On the other hand, once Ui Chan’s successors gave treatment at the patients’ houses they started to create new symbols. The first symbol was Ui Chan’s leather handbag, filled with many of her belongings for treatment and usually was carried by her son. For him, this bag symbolized that his mother was present and supported him as he performed treatment. In the eyes of the patients however, the handbag represented the transmission of Ui Chan’s knowledge to him. Another powerful symbol, unconsciously created by Ui Chan’s successors to demarcate the ritual healing area from the remaining space of a patient’s house, was the local reed mat or suea. It should be pointed that suea is commonly used in daily life by local people. When I observed and interviewed the local people about the meaning of suea in everyday life, I found that its meaning depends on the context. If the local people prepare a suea for a guest, the space on the suea becomes a special area for this person. Usually, people sit elsewhere or at the edge of the suea. But if the local people use it in their daily life, such as for chatting, sleeping or eating, the suea becomes a relaxing space where all sit or lie down to enjoy themselves.

While the healing scene at Ui Chan’s house was full of intense symbolic power, as described above, the simply organized ritual space of a suea spread on the floor suggested the combination of modest power of a healer and a sense of a family-like treatment. No matter if a patient’s house was of Western design, as soon as the healers spread the suea over the floor to start their treatment, the atmosphere became dominated by the character of Northern Thai ritual healing. Everyone participating in the treatment automatically positioned himself such that the healers were in the center or superior position. Only patients and healers sat on the suea, while the others sat elsewhere. This is not an explicit rule, but it is embodied in Northern Thai everyday practice. Surprisingly, the healing performance taking place on the suea and the way people organized themselves looked similar to how things were on the raised floor of Ui Chan’s house. The healers and patients seemed to act as performers, and the others attending the ceremony became the audience.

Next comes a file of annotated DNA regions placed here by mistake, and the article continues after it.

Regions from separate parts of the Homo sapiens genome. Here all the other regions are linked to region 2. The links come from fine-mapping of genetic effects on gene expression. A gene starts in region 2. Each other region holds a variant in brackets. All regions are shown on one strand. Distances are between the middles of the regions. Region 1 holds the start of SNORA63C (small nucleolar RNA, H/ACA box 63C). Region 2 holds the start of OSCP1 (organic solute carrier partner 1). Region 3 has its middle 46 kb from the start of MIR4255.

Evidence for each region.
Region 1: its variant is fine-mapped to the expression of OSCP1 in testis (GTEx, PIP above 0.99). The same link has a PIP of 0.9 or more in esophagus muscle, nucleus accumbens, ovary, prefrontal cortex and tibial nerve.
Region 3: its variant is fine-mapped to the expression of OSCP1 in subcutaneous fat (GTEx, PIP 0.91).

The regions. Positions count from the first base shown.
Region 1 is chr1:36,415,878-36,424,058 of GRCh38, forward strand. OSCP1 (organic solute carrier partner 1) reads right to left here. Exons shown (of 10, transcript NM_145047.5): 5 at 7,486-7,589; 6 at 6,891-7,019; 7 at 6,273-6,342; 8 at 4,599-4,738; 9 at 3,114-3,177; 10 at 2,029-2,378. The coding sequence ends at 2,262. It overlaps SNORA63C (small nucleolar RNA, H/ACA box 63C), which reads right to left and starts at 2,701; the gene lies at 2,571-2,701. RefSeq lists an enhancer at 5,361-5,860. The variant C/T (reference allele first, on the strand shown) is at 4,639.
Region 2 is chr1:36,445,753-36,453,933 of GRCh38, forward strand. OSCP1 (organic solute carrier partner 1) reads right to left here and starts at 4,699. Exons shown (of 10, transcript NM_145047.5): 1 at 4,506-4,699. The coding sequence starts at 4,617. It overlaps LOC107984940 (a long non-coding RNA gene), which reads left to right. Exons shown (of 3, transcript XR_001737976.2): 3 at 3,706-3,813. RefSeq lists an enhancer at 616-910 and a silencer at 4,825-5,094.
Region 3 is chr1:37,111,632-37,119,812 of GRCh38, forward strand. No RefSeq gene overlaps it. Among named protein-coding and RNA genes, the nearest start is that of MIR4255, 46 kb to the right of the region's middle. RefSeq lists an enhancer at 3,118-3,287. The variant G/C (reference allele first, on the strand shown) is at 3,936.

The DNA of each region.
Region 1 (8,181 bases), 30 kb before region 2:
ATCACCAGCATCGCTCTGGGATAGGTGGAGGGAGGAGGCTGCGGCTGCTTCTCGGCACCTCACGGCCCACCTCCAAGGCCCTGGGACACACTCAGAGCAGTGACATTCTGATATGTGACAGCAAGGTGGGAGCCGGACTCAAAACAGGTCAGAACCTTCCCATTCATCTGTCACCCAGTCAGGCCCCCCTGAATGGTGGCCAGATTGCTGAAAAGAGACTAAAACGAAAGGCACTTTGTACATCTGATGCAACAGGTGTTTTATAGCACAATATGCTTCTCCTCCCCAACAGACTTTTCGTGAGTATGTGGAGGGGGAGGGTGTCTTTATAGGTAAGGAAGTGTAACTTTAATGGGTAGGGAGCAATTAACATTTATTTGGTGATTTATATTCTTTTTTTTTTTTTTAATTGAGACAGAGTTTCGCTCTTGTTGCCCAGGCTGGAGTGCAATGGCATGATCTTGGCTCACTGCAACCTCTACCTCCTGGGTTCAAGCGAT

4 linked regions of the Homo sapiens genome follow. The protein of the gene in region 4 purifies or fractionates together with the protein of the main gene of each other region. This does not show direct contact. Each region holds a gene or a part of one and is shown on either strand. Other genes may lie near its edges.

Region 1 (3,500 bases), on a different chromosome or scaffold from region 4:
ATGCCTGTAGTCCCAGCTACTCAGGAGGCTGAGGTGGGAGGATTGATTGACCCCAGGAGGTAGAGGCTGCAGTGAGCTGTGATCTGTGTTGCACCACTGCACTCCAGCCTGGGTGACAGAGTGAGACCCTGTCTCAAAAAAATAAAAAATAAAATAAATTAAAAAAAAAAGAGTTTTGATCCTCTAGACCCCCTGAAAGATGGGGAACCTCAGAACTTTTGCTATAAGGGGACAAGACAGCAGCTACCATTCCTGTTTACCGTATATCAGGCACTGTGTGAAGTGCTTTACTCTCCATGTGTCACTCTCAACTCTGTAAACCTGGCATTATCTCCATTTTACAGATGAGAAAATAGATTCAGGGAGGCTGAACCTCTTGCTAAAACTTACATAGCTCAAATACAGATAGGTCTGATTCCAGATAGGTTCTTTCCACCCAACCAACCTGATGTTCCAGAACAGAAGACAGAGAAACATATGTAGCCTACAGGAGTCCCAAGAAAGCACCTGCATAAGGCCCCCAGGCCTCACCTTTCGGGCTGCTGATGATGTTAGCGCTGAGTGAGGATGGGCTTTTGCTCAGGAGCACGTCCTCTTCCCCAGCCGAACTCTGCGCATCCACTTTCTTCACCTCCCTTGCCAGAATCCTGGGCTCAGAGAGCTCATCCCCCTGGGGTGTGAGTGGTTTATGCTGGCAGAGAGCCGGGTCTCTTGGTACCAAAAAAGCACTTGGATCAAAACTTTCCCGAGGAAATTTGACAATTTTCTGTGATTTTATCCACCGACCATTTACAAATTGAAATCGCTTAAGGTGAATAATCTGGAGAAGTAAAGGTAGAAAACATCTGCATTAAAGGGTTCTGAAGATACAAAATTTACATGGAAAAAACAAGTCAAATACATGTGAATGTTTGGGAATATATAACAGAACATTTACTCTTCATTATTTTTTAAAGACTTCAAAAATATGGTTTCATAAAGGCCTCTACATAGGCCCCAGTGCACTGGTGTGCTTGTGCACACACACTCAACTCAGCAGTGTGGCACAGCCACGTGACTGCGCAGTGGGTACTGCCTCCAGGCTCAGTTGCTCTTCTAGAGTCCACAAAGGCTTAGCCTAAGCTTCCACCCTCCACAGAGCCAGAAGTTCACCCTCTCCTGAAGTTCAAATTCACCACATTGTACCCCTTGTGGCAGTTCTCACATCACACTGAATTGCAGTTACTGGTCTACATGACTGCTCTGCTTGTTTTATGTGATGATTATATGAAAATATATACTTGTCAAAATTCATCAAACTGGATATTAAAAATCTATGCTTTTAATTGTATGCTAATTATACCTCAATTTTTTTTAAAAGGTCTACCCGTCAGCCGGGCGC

Figure 5 Daughter and son of Ui Chan providing treatment on the suea  spread over the floor of a western style houseFigure 5 Daughter and son of Ui Chan providing treatment on the suea spread over the floor of a western style house


Bone healing treatment is one element of Northern Thai culture. Although it seems at first to be a mechanical treatment, cultural aspects appear to be embedded in every component of it. The crucial point is that culture is not expressed explicitly, but it is subtly communicated in a powerful form that the Northern Thai normally do not explicitly acknowledge, but take for granted. This study shows that the power of Northern Thai bone healing is the result of an actual healing practice which has been able to encapsulate and integrate the fragmented knowledge of Northern Thai physical and cultural bodies. Moreover, it is able to communicate this meaningful knowledge to the patients explicitly and implicitly during treatment. The ritual healing context, combined with the symbolic bodily movements of a healer, makes for a crucial environment where this practical knowledge is condensed and transmitted in a way that patients can touch, feel and perceive through their bodies and memories.